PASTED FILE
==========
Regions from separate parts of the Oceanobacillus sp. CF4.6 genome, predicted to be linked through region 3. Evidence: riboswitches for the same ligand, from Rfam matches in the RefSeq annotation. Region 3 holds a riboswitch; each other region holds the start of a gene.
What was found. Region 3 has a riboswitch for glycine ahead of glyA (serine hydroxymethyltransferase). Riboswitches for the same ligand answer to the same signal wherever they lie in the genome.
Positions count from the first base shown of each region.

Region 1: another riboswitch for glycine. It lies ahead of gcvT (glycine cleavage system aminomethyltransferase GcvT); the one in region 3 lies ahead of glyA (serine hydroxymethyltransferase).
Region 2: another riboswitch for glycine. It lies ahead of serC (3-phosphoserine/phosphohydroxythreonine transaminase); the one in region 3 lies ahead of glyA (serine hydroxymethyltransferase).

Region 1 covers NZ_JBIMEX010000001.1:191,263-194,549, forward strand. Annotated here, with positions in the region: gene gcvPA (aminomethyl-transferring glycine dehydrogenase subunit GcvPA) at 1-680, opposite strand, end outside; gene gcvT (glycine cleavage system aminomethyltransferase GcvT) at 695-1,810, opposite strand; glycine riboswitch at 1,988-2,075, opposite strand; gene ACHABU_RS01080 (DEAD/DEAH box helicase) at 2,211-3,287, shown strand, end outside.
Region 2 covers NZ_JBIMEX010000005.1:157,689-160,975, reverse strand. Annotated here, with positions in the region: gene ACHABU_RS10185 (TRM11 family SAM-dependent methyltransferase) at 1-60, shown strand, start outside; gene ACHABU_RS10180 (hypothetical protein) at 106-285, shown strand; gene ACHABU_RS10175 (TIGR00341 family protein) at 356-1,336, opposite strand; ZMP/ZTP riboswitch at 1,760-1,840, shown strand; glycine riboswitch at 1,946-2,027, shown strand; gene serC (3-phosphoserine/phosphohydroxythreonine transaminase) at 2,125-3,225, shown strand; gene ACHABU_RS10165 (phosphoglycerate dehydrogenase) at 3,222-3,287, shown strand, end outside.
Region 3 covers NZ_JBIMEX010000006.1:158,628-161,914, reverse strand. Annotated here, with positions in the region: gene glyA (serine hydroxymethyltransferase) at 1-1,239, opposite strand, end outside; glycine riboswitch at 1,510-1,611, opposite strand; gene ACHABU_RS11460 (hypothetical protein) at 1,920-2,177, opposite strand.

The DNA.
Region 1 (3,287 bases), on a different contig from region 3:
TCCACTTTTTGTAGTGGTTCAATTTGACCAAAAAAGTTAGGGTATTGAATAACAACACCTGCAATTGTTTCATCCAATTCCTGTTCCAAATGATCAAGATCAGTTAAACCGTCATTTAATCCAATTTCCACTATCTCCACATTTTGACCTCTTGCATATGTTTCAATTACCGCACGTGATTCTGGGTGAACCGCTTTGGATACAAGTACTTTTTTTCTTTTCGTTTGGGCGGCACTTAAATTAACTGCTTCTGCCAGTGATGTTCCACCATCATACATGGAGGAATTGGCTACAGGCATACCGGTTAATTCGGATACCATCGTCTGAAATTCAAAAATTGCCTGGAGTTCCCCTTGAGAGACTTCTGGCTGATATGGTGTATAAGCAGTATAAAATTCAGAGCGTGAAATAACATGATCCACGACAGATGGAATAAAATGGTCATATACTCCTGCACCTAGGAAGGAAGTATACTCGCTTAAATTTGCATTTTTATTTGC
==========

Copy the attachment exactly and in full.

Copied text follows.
Regions from separate parts of the Oceanobacillus sp. CF4.6 genome, predicted to be linked through region 3. Evidence: riboswitches for the same ligand, from Rfam matches in the RefSeq annotation. Region 3 holds a riboswitch; each other region holds the start of a gene.
What was found. Region 3 has a riboswitch for glycine ahead of glyA (serine hydroxymethyltransferase). Riboswitches for the same ligand answer to the same signal wherever they lie in the genome.
Positions count from the first base shown of each region.

Region 1: another riboswitch for glycine. It lies ahead of gcvT (glycine cleavage system aminomethyltransferase GcvT); the one in region 3 lies ahead of glyA (serine hydroxymethyltransferase).
Region 2: another riboswitch for glycine. It lies ahead of serC (3-phosphoserine/phosphohydroxythreonine transaminase); the one in region 3 lies ahead of glyA (serine hydroxymethyltransferase).

Region 1 covers NZ_JBIMEX010000001.1:191,263-194,549, forward strand. Annotated here, with positions in the region: gene gcvPA (aminomethyl-transferring glycine dehydrogenase subunit GcvPA) at 1-680, opposite strand, end outside; gene gcvT (glycine cleavage system aminomethyltransferase GcvT) at 695-1,810, opposite strand; glycine riboswitch at 1,988-2,075, opposite strand; gene ACHABU_RS01080 (DEAD/DEAH box helicase) at 2,211-3,287, shown strand, end outside.
Region 2 covers NZ_JBIMEX010000005.1:157,689-160,975, reverse strand. Annotated here, with positions in the region: gene ACHABU_RS10185 (TRM11 family SAM-dependent methyltransferase) at 1-60, shown strand, start outside; gene ACHABU_RS10180 (hypothetical protein) at 106-285, shown strand; gene ACHABU_RS10175 (TIGR00341 family protein) at 356-1,336, opposite strand; ZMP/ZTP riboswitch at 1,760-1,840, shown strand; glycine riboswitch at 1,946-2,027, shown strand; gene serC (3-phosphoserine/phosphohydroxythreonine transaminase) at 2,125-3,225, shown strand; gene ACHABU_RS10165 (phosphoglycerate dehydrogenase) at 3,222-3,287, shown strand, end outside.
Region 3 covers NZ_JBIMEX010000006.1:158,628-161,914, reverse strand. Annotated here, with positions in the region: gene glyA (serine hydroxymethyltransferase) at 1-1,239, opposite strand, end outside; glycine riboswitch at 1,510-1,611, opposite strand; gene ACHABU_RS11460 (hypothetical protein) at 1,920-2,177, opposite strand.

The DNA.
Region 1 (3,287 bases), on a different contig from region 3:
TCCACTTTTTGTAGTGGTTCAATTTGACCAAAAAAGTTAGGGTATTGAATAACAACACCTGCAATTGTTTCATCCAATTCCTGTTCCAAATGATCAAGATCAGTTAAACCGTCATTTAATCCAATTTCCACTATCTCCACATTTTGACCTCTTGCATATGTTTCAATTACCGCACGTGATTCTGGGTGAACCGCTTTGGATACAAGTACTTTTTTTCTTTTCGTTTGGGCGGCACTTAAATTAACTGCTTCTGCCAGTGATGTTCCACCATCATACATGGAGGAATTGGCTACAGGCATACCGGTTAATTCGGATACCATCGTCTGAAATTCAAAAATTGCCTGGAGTTCCCCTTGAGAGACTTCTGGCTGATATGGTGTATAAGCAGTATAAAATTCAGAGCGTGAAATAACATGATCCACGACAGATGGAATAAAATGGTCATATACTCCTGCACCTAGGAAGGAAGTATACTCGCTTAAATTTGCATTTTTATTTGC